Whenever data is to be written from the PCI bus 10 into either of the DRAM memories 31 and 32 on the memory data bus 30 or is to be supplied to the CPU data bus 20, the data is supplied to a PCI to DRAM write buffer (PDWB) 48 in the link system controller This buffer is a standard multi-stage buffer. The signals pass through the buffer 48 and are supplied in parallel to a buffer amplifier 52 and a second DRAM write buffer (DWB) 50. The output of the DRAM write buffer 50, in turn, is supplied to the input of a buffer amplifier 54.
As illustrated in FIG. 1, the buffer amplifiers 52 and 54 both are gated amplifiers; and they are selectively enabled by signals obtained from the CPU bus interface controller 46 and the DRAM controller 44, respectively. Whenever the signal on the enable inputs to the buffers 52 and 54 is high, the respective buffer amplifiers 52 and 54 are disabled or prevented from passing data therethrough. Similarly, whenever the signal applied to the enable inputs of the buffer amplifiers 52 or 54 is low, the respective buffer amplifier is enabled to pass data signals therethrough.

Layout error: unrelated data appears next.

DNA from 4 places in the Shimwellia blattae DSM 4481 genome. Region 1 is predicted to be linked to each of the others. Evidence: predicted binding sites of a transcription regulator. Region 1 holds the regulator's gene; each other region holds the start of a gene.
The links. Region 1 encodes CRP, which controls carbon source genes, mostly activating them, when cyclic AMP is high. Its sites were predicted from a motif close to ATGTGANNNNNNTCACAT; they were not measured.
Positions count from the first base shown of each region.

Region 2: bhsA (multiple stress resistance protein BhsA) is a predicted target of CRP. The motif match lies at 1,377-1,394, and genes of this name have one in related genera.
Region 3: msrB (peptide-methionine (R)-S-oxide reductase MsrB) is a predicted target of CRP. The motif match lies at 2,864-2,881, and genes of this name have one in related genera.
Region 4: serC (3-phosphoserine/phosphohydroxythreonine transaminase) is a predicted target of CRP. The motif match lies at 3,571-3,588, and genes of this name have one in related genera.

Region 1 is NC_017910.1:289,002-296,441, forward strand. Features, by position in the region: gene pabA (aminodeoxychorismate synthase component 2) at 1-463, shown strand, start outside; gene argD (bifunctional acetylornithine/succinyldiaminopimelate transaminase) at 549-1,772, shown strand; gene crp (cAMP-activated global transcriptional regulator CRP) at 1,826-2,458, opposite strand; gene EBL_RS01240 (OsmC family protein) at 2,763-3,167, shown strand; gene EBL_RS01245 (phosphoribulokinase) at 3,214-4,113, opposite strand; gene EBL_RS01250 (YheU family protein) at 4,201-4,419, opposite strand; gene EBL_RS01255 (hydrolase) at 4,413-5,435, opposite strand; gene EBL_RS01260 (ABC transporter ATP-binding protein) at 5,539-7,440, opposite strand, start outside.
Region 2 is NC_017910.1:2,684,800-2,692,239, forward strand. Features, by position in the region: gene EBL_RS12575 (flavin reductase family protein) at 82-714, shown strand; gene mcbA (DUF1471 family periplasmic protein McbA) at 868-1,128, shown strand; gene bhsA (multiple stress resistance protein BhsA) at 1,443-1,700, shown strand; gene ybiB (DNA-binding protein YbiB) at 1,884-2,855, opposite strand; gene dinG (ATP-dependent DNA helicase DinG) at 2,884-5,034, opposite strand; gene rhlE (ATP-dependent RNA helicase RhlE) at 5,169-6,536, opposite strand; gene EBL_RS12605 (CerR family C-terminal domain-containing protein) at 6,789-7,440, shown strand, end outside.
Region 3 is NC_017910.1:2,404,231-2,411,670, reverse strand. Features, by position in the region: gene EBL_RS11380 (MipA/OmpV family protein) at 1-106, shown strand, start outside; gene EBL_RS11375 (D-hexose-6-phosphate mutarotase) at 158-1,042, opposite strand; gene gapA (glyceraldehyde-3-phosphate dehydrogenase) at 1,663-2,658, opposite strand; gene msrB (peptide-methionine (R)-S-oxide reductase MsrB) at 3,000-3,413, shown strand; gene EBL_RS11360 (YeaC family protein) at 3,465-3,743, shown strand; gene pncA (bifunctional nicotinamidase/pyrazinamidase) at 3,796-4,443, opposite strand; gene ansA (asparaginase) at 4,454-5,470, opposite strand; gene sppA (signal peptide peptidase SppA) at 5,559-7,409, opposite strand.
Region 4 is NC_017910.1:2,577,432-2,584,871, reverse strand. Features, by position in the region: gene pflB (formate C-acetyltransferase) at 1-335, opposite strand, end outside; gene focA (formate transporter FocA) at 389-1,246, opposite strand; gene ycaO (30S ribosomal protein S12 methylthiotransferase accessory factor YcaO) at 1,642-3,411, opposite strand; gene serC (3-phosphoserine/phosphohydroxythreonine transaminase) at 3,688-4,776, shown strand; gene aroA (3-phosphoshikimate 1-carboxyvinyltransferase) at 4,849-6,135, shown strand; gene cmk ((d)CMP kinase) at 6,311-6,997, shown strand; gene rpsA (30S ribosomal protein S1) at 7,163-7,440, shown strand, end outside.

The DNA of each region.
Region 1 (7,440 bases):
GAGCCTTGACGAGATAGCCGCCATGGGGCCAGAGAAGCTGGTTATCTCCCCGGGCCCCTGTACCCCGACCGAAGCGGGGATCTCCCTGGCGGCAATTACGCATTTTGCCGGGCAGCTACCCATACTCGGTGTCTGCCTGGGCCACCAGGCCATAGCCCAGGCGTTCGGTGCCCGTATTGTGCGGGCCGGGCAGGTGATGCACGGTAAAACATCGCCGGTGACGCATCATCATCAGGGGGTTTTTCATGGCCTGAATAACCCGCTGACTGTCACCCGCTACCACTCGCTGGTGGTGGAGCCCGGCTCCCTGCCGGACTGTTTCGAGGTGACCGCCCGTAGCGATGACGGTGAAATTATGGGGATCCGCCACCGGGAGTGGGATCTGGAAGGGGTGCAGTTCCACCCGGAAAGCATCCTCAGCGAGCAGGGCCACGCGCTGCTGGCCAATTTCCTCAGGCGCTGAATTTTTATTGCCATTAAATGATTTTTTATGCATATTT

It should be noted that the controllers 44 and 46 are operated in synchronism by means of the CPU clock signals applied over the lead 42. These clock signals are shown in the top waveform of FIG. 2. FIG. 2 also shows the various other waveforms of the signals occurring on correspondingly identified leads in FIG. 1. In addition, control of the operation of the CPU bus interface controller 46 and the DRAM 44 is effected by an authorizing agent circuit 60 operated by the same clock signals applied to the controllers 44 and 46. The authorizing agent 60 essentially functions as a toggle switch, producing switching signals 180° out of phase with one another on the ALLOW-- D output to the CPU bus interface controller 46 and on the ALLOW-- MD input to the DRAM controller 44. These signals are shown in the correspondingly identified waveforms immediately below the clock waveform in FIG. 2.